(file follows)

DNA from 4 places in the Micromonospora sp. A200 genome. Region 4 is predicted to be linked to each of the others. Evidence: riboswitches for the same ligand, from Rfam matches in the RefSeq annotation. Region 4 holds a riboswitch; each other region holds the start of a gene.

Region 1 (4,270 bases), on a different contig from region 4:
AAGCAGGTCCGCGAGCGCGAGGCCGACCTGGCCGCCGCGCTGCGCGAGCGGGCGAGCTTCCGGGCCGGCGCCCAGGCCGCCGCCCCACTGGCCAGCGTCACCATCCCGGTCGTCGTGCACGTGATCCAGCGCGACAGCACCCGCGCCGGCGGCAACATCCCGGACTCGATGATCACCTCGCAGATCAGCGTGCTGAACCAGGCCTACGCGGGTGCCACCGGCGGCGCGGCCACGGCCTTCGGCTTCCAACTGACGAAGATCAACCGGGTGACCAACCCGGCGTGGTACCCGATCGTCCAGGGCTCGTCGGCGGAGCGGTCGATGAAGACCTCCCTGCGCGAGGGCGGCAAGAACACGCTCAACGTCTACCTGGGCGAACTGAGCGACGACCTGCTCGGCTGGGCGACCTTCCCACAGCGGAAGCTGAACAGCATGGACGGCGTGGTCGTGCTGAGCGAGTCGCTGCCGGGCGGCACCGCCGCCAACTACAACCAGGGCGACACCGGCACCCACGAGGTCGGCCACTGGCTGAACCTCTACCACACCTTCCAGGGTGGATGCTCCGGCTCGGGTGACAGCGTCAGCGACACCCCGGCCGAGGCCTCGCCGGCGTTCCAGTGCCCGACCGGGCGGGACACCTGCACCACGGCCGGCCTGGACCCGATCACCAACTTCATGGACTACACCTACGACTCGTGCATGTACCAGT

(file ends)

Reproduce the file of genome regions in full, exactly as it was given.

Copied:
DNA from 4 places in the Micromonospora sp. A200 genome. Region 4 is predicted to be linked to each of the others. Evidence: riboswitches for the same ligand, from Rfam matches in the RefSeq annotation. Region 4 holds a riboswitch; each other region holds the start of a gene.

Region 1 (4,270 bases), on a different contig from region 4:
AAGCAGGTCCGCGAGCGCGAGGCCGACCTGGCCGCCGCGCTGCGCGAGCGGGCGAGCTTCCGGGCCGGCGCCCAGGCCGCCGCCCCACTGGCCAGCGTCACCATCCCGGTCGTCGTGCACGTGATCCAGCGCGACAGCACCCGCGCCGGCGGCAACATCCCGGACTCGATGATCACCTCGCAGATCAGCGTGCTGAACCAGGCCTACGCGGGTGCCACCGGCGGCGCGGCCACGGCCTTCGGCTTCCAACTGACGAAGATCAACCGGGTGACCAACCCGGCGTGGTACCCGATCGTCCAGGGCTCGTCGGCGGAGCGGTCGATGAAGACCTCCCTGCGCGAGGGCGGCAAGAACACGCTCAACGTCTACCTGGGCGAACTGAGCGACGACCTGCTCGGCTGGGCGACCTTCCCACAGCGGAAGCTGAACAGCATGGACGGCGTGGTCGTGCTGAGCGAGTCGCTGCCGGGCGGCACCGCCGCCAACTACAACCAGGGCGACACCGGCACCCACGAGGTCGGCCACTGGCTGAACCTCTACCACACCTTCCAGGGTGGATGCTCCGGCTCGGGTGACAGCGTCAGCGACACCCCGGCCGAGGCCTCGCCGGCGTTCCAGTGCCCGACCGGGCGGGACACCTGCACCACGGCCGGCCTGGACCCGATCACCAACTTCATGGACTACACCTACGACTCGTGCATGTACCAGT